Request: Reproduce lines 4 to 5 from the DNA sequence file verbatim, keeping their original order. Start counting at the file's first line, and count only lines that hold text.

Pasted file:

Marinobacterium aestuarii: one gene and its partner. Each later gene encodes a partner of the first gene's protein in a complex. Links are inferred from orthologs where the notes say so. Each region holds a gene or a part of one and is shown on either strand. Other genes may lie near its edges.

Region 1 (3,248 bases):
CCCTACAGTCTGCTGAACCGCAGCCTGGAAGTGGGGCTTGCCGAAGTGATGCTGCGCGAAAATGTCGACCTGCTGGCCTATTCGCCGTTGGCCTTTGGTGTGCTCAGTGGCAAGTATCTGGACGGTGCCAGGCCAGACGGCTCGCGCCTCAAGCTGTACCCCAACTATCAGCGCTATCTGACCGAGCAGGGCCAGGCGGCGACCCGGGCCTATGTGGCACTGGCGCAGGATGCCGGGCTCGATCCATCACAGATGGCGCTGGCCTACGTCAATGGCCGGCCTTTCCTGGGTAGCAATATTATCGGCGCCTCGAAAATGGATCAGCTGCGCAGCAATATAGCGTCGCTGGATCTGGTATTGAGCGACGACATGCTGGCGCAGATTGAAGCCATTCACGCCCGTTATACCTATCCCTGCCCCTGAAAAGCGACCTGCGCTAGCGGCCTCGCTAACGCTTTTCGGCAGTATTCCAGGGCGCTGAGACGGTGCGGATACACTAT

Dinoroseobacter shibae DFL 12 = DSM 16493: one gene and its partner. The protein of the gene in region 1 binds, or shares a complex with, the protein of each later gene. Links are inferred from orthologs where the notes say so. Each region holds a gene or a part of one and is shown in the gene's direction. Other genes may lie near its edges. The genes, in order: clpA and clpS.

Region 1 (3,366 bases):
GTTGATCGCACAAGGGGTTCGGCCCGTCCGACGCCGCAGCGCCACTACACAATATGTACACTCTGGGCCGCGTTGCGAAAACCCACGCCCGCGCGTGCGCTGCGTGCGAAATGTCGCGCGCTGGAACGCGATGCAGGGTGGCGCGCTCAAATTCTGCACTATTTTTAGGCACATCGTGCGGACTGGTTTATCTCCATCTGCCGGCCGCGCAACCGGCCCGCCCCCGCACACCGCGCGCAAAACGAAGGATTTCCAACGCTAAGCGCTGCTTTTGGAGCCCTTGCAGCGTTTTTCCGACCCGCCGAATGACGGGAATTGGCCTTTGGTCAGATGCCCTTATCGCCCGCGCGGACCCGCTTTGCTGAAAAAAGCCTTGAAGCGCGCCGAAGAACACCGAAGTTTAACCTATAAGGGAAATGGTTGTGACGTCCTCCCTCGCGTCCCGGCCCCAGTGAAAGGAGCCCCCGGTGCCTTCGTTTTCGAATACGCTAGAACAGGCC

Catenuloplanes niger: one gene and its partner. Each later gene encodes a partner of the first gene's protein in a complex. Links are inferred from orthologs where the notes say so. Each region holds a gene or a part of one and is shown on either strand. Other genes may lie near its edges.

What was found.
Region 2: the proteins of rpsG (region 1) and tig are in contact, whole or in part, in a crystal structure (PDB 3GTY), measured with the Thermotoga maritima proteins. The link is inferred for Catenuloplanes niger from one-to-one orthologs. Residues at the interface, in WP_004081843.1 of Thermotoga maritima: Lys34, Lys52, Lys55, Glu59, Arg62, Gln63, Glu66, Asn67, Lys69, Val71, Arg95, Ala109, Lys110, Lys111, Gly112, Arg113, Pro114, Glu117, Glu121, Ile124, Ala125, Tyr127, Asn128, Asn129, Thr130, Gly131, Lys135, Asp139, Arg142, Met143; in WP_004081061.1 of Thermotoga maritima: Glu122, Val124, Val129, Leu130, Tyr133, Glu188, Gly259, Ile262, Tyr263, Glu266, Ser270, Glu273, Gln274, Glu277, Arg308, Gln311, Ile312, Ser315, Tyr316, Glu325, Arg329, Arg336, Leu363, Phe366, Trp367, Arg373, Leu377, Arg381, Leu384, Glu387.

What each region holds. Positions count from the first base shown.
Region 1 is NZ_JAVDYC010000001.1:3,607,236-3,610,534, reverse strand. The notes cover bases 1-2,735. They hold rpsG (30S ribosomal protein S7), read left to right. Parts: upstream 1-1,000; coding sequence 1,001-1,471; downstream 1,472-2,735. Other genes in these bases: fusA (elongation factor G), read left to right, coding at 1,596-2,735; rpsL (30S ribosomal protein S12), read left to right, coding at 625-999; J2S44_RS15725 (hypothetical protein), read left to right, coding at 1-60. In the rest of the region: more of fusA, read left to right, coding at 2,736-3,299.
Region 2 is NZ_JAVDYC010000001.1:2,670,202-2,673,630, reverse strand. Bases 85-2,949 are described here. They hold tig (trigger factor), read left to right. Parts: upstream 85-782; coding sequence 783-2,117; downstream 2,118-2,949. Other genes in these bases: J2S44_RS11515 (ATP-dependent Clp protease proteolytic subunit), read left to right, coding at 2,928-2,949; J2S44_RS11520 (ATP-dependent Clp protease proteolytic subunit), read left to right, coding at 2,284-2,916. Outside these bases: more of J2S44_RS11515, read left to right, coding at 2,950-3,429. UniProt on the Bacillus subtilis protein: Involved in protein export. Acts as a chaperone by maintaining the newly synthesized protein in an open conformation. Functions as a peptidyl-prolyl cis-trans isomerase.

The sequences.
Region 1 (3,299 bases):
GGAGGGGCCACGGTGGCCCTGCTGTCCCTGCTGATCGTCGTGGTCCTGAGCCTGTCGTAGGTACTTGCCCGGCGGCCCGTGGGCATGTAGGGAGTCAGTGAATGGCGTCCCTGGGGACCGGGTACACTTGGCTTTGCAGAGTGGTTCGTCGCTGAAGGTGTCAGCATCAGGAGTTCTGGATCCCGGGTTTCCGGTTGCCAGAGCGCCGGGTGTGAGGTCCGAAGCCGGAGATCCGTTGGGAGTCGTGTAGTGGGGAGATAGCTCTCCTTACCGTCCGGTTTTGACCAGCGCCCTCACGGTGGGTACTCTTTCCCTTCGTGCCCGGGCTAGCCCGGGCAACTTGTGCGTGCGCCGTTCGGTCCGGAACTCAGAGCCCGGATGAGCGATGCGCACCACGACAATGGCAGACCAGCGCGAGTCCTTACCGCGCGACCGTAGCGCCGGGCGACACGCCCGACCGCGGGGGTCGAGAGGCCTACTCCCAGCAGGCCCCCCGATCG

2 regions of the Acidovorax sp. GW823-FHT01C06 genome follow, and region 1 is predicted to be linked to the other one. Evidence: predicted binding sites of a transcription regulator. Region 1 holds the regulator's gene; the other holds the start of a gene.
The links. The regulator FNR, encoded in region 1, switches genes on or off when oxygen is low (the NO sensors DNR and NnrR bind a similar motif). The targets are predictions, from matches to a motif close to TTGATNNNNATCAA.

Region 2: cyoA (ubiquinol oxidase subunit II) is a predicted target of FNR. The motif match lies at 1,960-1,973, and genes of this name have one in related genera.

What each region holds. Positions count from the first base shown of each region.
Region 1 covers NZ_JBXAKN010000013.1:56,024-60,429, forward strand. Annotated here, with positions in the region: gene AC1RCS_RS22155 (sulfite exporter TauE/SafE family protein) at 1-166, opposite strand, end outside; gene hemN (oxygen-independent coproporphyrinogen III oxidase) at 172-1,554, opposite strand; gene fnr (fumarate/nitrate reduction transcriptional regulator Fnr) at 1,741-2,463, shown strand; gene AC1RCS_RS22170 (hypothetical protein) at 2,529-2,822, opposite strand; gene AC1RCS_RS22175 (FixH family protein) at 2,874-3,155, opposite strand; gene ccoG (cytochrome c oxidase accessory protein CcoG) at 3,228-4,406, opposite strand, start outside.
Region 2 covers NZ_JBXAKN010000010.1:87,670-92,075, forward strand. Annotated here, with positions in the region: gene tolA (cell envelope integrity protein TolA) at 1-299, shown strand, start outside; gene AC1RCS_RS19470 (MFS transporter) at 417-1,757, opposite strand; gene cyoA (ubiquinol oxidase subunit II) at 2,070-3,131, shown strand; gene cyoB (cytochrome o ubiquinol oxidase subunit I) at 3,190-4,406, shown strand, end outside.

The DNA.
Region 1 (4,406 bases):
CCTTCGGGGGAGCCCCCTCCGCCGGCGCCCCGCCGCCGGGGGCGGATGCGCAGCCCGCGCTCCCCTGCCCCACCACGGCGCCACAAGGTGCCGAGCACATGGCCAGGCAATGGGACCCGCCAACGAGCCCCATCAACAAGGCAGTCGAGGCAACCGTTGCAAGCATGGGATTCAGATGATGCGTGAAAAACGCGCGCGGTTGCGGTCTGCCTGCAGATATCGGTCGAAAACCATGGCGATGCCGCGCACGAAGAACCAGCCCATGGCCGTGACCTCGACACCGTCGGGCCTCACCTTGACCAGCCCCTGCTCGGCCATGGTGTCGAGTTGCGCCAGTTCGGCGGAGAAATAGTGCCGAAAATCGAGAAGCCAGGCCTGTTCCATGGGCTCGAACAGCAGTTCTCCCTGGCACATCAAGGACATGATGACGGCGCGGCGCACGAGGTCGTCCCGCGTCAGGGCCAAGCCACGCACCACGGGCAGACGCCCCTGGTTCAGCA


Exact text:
Dinoroseobacter shibae DFL 12 = DSM 16493: one gene and its partner. The protein of the gene in region 1 binds, or shares a complex with, the protein of each later gene. Links are inferred from orthologs where the notes say so. Each region holds a gene or a part of one and is shown in the gene's direction. Other genes may lie near its edges. The genes, in order: clpA and clpS.

Region 1 (3,366 bases):